The San Francisco Department of Public Health (SFDPH) has issued a health alert in response to a series of overdoses, both fatal and nonfatal, among people inadvertently exposed to fentanyl while using cocaine.
Within the past two weeks, SFDPH has become aware of three fatal and nine non-fatal fentanyl overdoses among persons in San Francisco who reportedly intended to only use cocaine. The three fatal-overdoes occurred in the Mission district on March 5, 2022 and were previously reported in the media.
Fentanyl is a synthetic opioid that can be up to 50 times more potent than heroin. Drug overdoses began increasing precipitously in San Francisco beginning in 2015, mostly due to the presence of fentanyl in the local illicit drug supply. A total of 474 deaths in 2021 were attributed to fentanyl, according to preliminary City data.
In San Francisco, fentanyl is typically sold as a powder (white or lavender) and may have a similar appearance to stimulants like cocaine, leading to unintentional use of fentanyl among people who are intending to use stimulants. People who use stimulants may have little or no tolerance to opioids. For this reason, fentanyl overdoses usually involve cocaine and/or methamphetamine.
Anyone who accesses drugs outside of the regulated medical supply chain may be at risk of fentanyl overdose. San Franciscans who use drugs and/or who know people who use drugs should be aware of the risks of doing so and take extra precautions. SFDPH recommends the following:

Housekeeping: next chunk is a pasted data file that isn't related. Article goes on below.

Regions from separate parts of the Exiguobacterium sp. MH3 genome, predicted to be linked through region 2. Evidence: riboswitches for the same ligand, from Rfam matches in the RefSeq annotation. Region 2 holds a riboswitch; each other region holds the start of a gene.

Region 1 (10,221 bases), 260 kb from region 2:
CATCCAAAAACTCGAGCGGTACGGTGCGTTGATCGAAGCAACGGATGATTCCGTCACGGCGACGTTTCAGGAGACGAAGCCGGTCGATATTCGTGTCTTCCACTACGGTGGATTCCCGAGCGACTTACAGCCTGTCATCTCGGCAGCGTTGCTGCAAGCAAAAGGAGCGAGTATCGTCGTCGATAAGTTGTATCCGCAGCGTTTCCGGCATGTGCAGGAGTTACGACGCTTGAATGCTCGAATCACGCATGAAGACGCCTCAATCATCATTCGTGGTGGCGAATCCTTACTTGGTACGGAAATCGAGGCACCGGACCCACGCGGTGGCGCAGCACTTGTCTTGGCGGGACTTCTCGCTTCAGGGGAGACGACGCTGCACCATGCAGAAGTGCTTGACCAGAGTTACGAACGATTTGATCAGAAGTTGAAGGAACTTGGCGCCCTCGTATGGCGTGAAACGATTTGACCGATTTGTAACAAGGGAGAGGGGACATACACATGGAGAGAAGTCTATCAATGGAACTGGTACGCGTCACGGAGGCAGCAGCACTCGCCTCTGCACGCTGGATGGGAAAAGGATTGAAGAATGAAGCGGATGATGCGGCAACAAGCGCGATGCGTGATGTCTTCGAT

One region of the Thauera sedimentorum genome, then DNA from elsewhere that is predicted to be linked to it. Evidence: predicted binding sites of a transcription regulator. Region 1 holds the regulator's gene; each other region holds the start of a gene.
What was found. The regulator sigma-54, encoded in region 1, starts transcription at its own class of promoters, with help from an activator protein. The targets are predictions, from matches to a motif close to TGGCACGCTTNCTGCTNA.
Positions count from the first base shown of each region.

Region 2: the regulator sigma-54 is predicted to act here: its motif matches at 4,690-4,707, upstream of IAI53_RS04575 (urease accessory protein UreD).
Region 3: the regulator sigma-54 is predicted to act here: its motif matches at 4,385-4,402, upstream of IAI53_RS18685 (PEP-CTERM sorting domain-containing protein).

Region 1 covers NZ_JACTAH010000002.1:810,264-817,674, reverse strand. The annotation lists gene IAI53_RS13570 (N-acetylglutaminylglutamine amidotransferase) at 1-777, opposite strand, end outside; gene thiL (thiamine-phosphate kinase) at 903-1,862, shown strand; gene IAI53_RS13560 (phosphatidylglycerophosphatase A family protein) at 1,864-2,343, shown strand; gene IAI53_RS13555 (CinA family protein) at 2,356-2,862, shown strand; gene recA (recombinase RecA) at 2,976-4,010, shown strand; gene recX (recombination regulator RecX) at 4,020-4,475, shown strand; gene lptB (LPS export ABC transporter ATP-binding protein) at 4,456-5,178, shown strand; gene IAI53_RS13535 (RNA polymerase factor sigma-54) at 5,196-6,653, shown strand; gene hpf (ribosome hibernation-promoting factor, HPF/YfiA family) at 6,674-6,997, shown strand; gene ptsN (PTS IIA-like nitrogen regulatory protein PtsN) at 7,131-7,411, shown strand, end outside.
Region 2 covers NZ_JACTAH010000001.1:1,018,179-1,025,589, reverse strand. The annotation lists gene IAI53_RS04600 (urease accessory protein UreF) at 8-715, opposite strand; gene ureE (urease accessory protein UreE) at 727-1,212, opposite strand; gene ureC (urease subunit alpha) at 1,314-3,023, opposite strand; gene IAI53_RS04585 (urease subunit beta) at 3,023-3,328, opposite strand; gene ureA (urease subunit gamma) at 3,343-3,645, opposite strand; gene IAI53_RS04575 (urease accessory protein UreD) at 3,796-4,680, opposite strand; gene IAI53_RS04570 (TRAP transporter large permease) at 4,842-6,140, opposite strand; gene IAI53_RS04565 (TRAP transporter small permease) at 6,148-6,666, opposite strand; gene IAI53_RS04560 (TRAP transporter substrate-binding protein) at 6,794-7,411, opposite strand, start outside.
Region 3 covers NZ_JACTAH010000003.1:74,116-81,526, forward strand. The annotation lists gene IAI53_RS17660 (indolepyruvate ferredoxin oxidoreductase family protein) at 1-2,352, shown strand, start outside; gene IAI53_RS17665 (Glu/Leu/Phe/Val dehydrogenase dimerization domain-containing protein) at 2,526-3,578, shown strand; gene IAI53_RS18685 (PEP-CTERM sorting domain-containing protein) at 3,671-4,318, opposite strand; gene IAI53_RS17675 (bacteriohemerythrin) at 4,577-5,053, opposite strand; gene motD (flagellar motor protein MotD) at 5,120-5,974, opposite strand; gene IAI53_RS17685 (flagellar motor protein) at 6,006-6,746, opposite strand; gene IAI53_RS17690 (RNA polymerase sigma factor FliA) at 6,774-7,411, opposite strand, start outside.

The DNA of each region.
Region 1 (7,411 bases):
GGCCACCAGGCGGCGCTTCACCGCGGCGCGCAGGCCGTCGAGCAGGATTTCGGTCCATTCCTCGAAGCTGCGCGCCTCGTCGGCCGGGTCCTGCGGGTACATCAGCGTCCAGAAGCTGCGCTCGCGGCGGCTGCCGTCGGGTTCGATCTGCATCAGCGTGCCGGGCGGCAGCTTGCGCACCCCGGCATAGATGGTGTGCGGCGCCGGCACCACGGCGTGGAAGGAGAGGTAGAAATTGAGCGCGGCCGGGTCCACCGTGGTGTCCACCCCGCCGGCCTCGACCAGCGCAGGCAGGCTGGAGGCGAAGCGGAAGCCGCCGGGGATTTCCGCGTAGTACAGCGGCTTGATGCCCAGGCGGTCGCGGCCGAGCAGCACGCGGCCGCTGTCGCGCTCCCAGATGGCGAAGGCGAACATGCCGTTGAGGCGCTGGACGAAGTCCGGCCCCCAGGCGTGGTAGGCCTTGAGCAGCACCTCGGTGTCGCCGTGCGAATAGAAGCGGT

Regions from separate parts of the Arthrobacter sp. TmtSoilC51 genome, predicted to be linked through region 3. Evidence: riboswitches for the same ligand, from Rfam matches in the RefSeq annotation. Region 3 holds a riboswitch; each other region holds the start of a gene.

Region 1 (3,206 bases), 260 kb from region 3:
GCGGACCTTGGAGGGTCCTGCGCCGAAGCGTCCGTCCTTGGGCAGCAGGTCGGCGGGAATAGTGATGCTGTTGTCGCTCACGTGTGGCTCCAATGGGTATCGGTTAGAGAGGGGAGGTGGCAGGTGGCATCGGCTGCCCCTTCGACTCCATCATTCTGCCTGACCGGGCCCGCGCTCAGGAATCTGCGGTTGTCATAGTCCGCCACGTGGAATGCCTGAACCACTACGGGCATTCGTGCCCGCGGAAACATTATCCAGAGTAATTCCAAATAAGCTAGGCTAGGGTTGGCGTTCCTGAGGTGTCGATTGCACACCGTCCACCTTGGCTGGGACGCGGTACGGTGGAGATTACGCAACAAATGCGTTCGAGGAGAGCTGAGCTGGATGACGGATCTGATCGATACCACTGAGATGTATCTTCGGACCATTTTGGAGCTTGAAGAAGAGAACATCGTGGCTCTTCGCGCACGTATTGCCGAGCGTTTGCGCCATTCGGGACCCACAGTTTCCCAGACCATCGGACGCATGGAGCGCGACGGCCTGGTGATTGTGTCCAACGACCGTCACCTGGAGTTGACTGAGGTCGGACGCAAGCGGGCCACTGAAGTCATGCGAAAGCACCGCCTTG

- Be aware that any illicit drugs may contain fentanyl and may pose a risk for opioid overdose.
- Carry and know how to use naloxone, a medicine that can rapidly reverse an overdose, especially if you use illicit drugs or know others who do.
- Take steps to reduce risk including avoiding the use of illicit drugs.
- If you use illicit drugs, please take the following safety precautions: use small “tester” doses; avoid using alone; avoid using drugs at the same time as others in your group due to the rapid onset of fentanyl overdose; avoid mixing drugs; avoid mixing drugs and alcohol; and use fentanyl test strips to identify fentanyl in illicit drugs before use. Fentanyl test strips can identify the presence of fentanyl, however, they are not always accurate and additional safety precautions are always recommended.
- Seek treatment for substance use disorders. Medication and other forms of treatment are available through City treatment programs, primary care services, and other health providers.
Overdose prevention resources can be found online at sf.gov/information/overdose-prevention-resources.